If the measure of a good horror movie is its ability to cling to you even as you leave the cinema, Final Destination 5 is somewhere at the high end of the chart. After the screening of this fifth filmic dance with death, this writer had to brave crushing central London crowds, plunging escalators and barrelling tube trains just to get home – and that horrible feeling of “What if?” haunted me all the way to the (supposed) safety of my front door.
What if the tube doors malfunctioned? What if the escalator started eating limbs? Final Destination 5, like its predecessors, excels at playing with that creeping paranoia, heightening our awareness of the lethal potential of so many everyday objects and places. Like, for instance, suspension bridges – which just so happens to be the scene of this movie’s central disaster.
It’s the series’ biggest and most ambitious yet, not only factoring in massive amounts of real and CGI carnage, but also 3D – here smartly engaged to amplify the in-yer-face horror. People plummet great heights, get impaled on spiky things and generally perish in horribly inventive ways – which, of course, is this franchise’s bread and butter.
Caught in the centre of the chaos is Sam (Nicholas D’Agosta), this entry’s resident premonition-haver. While he’s on his way to a team building weekend with his co-workers, Sam forsees their icky fates as a suspension bridge collapses and drags everybody to their deaths. Duly avoiding the catastrophe, Sam saves his on-off girlfriend Molly (Emma Bell) and a handful of their co-workers – only to find, as a creepy corner tells him, “death doesn’t like to be cheated.”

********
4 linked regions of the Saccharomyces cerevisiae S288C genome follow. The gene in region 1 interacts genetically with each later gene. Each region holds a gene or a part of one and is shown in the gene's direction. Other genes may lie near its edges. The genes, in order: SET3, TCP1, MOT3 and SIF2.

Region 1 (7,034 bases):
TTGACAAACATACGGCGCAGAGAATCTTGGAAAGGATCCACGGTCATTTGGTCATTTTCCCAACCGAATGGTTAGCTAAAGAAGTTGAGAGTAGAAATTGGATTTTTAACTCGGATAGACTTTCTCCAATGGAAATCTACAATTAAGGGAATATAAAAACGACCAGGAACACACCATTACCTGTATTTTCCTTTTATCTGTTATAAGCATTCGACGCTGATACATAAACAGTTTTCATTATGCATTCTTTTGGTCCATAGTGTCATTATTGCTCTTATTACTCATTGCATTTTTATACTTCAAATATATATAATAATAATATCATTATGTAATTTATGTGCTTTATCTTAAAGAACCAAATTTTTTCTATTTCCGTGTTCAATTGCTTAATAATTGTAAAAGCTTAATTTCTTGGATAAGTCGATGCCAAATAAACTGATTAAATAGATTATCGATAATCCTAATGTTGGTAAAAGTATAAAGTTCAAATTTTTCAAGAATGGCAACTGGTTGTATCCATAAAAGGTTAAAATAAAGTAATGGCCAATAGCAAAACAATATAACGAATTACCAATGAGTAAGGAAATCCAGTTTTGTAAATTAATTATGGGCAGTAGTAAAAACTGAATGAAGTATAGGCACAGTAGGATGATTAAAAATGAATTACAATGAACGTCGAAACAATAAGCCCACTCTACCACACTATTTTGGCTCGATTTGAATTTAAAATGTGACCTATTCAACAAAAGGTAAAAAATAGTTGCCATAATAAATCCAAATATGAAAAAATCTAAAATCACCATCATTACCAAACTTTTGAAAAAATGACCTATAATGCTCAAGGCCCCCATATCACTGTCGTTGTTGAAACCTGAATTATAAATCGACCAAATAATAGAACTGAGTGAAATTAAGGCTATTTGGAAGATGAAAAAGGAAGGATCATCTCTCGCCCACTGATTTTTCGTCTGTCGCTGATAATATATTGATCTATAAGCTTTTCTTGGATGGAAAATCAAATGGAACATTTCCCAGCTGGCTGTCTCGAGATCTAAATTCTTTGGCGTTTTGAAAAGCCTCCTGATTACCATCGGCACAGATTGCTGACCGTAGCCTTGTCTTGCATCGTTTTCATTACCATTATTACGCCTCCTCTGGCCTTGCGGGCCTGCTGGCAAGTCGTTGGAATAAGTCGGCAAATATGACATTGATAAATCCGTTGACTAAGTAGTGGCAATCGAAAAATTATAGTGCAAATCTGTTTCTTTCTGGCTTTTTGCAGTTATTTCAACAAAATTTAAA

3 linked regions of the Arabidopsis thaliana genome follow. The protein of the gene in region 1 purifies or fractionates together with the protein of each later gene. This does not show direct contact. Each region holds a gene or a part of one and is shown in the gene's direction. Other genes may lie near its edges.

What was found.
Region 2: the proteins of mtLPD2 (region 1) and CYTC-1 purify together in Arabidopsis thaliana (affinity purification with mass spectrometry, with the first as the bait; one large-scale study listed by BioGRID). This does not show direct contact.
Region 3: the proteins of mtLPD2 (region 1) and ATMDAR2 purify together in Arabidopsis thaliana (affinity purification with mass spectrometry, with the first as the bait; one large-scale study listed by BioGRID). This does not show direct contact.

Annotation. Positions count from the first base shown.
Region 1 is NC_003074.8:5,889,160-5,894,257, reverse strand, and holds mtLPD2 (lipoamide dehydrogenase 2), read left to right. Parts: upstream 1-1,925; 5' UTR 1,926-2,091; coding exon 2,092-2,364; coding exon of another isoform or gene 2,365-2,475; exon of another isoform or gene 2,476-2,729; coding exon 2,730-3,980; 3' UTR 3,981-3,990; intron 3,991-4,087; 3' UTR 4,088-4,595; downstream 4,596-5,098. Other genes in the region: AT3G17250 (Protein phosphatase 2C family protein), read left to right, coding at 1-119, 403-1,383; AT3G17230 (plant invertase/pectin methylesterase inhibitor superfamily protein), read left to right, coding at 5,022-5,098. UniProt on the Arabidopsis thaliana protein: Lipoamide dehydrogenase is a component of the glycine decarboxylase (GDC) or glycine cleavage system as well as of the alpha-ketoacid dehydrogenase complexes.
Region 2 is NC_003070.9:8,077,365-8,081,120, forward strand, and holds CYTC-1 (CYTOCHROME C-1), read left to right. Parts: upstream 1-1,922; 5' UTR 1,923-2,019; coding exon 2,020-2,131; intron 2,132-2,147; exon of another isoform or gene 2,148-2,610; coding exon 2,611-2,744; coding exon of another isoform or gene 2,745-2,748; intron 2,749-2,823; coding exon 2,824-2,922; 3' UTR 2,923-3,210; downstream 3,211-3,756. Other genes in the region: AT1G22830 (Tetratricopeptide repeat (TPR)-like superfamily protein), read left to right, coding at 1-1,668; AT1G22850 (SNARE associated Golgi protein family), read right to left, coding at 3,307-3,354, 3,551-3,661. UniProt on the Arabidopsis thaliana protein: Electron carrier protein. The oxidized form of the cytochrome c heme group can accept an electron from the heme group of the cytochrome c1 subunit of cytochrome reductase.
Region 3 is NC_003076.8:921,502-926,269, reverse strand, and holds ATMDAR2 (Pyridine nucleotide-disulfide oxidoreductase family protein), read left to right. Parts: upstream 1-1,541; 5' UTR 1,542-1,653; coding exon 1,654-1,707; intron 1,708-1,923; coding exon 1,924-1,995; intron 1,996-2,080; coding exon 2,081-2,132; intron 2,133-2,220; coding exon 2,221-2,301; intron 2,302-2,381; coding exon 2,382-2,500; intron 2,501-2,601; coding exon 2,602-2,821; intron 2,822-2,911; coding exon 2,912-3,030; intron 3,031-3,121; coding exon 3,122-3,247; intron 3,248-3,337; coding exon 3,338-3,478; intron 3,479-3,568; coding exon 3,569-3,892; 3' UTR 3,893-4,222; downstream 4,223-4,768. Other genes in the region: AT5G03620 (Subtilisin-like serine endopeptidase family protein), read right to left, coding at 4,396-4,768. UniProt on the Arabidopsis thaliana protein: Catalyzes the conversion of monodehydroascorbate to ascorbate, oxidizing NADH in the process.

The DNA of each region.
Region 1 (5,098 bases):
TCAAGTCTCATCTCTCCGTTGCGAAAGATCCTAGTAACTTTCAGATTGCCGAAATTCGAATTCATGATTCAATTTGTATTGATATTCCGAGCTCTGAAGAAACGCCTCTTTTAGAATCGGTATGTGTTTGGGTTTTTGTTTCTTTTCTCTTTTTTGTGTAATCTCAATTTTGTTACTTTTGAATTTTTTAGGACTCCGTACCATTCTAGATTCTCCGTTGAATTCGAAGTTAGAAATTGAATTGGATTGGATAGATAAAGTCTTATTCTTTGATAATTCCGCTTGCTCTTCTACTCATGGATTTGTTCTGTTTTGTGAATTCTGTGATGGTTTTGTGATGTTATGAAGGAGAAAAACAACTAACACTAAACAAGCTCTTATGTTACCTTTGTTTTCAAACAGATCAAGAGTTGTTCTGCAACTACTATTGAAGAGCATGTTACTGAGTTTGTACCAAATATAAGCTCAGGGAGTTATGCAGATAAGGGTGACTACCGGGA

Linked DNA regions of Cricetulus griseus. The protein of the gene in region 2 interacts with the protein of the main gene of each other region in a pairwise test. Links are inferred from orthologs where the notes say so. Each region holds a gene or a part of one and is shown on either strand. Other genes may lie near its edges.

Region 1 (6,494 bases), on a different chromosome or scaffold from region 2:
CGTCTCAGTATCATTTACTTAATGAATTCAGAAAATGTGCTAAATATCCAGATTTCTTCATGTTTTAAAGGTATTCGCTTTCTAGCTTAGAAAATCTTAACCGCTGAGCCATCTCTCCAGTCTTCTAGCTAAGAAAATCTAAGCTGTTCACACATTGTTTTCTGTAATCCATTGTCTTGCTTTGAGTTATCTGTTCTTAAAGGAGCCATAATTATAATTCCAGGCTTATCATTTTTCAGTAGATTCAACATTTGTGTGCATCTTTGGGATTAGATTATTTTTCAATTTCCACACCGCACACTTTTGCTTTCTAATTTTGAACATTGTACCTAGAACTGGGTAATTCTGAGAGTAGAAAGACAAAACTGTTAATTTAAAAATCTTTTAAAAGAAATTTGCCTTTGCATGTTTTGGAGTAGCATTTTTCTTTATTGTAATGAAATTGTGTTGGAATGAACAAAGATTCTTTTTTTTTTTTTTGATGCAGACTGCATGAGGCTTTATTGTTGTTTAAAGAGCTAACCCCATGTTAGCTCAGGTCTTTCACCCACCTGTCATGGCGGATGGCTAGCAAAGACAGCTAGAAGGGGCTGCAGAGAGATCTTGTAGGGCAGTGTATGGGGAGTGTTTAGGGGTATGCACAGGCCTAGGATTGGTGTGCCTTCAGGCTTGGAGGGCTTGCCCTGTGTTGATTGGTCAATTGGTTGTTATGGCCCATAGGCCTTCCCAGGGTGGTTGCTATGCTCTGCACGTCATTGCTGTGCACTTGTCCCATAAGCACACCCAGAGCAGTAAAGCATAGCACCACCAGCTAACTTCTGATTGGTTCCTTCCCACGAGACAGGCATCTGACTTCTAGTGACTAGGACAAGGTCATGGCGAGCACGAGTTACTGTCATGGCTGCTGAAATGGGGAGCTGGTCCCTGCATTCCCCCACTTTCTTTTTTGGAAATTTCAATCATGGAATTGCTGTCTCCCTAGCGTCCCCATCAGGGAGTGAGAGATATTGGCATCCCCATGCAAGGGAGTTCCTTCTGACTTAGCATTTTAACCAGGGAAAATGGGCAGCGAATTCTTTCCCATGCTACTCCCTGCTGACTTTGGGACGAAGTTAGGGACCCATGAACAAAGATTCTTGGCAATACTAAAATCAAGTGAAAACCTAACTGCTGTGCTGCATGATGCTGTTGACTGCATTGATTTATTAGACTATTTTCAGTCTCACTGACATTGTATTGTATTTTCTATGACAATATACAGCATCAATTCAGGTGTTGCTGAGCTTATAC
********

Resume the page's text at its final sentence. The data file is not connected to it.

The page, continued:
That premise sounds familiar because it is. We’ve had four movies before this that all played with the same concept. However, FD5 knows it can’t just tread water, and it’s to its credit that the film attempts to stir a few new ideas into the blender. Among them is the suggestion that taking a life could save your own – something that comes into play for FD5’s standout final 20 minutes.
While that new twist does freshen the franchise somewhat, FD5 is still constricted by the formula it’s expected to follow. Thankfully, that formula includes the requisite OTT death scenes, and the filmmakers aren’t wanting for new ideas here. The series of gooey, gory demises they create are as unpredictable and full-on as ever.
It’s essentially business as usual then, but FD5 should be commended as the fifth entry in a franchise that is still thinking on its toes. The film’s stunning opening credits are a masterpiece in themselves (they elicited a cheer at my screening), while an effortlessly creepy but under-used Tony Todd makes a welcome return after skipping episodes three (for which he merely provided a voiceover) and four.
Most impressive, though, is a jigsaw-piece ending that ties together some surprisingly subtle visual gags purpose built for franchise fans. It’s a climax that seriously boosts FD5’s IQ count, and proves there are just as many brains behind the scenes as balls. FD5, then, is a fun thrill-ride with its thinking cap on – but it’s hard not to consider this the perfect place to jump off. 3/5